A further advantage of the solution according to the invention lies in the fact that a very high near crosstalk attenuation can be achieved here. A high near crosstalk attenuation is necessary in order that the transmitted signal from the laser is not incident, as a consequence of insufficient directional separation, in the receiving diode which is located in the vicinity of the transmitter and in order that said receiving diode is not disturbed by said transmitted signal on receiving weak useful signals. Filter layers have generally only a limited capability of separating various wavelengths. Hence, a small proportion of the transmitted beam of light L1 will also penetrate the filter layer S31. The beam course of this interfering light is shown dotted as S1'. However, this beam of light impinges at the angle
γ13' =α-β3 =45.2°
with respect to the normal to the surface of the carrier T3. However, this angle is greater than the limiting angle of total reflection αg =16.7°, so that the direct interfering light from the transmitter cannot get into the receiving diode.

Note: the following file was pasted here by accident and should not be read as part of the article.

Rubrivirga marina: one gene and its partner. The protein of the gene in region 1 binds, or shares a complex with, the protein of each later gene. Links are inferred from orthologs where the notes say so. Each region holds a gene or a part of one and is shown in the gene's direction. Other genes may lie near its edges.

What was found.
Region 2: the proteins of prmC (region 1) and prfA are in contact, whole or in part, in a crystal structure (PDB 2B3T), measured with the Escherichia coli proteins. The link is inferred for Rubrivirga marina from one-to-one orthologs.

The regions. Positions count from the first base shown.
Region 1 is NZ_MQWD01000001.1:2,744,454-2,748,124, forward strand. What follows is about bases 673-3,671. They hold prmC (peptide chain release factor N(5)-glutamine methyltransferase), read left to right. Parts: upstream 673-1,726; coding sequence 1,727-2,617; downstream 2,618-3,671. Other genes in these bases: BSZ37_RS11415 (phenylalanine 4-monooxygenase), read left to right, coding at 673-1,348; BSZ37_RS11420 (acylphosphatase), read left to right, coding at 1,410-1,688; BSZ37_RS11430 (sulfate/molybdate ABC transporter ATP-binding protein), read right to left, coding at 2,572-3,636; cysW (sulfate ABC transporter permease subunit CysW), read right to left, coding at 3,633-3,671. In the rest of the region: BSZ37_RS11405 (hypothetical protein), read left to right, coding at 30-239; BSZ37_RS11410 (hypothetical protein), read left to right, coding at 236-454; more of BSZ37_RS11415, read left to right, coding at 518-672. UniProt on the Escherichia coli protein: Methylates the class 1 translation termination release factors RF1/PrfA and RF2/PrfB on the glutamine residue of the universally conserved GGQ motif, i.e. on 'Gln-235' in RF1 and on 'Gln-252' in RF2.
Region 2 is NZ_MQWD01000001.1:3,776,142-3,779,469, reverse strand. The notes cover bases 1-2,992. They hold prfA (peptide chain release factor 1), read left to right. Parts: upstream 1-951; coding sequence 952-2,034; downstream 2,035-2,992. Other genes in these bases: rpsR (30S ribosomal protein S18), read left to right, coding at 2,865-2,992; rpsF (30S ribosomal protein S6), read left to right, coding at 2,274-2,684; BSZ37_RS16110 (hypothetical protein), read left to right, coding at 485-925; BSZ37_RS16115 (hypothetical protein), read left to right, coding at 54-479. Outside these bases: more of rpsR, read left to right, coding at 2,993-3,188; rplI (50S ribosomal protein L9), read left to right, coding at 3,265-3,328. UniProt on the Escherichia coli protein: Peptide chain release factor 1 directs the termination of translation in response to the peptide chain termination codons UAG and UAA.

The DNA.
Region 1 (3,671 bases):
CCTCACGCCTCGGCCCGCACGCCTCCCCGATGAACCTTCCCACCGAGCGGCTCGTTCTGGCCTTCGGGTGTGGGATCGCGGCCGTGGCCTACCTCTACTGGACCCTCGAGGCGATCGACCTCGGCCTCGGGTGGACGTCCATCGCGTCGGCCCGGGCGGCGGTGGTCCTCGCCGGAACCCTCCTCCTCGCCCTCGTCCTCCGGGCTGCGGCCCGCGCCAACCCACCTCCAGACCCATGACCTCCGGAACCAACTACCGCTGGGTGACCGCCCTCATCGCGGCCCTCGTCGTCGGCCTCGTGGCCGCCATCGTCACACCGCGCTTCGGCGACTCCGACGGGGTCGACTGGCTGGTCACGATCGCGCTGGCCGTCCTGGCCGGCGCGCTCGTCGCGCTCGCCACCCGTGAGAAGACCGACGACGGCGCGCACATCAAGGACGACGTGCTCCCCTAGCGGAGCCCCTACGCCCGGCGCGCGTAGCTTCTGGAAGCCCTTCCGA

In a variant of the first exemplary embodiment, the filter Fi1 is designed such that another small part of the transmitted light penetrates the filter, whereas the major part is reflected. This beam of light L1', penetrating the filter, is used according to the invention as a control signal. The monitor diode MD' is then not mounted on the carrier T1 but in a recess V33 on the carrier T2. This is shown dotted in FIG. 1a.
For the purposes of the lateral active adjustment of the fiber in relation to the transmitted beam of light L1, the carrier T3 is expediently inserted in a metal flange F13 whose edge area bears on the side wall Sw, designed as a flange area F11, of a housing G in which the carriers T1 and T2 are mounted. After reaching the optimum coupling position, the flange areas F13 and F12 are fixed in their position in relation to each other by means of laser weld points LS, for example. In this case, the carrier T2 can serve as a transparent, hermetically tight cover of the housing G. Likewise, an additional hermetically tight window Fe can also be inserted between the carriers T2 and T3 (see FIG. 2).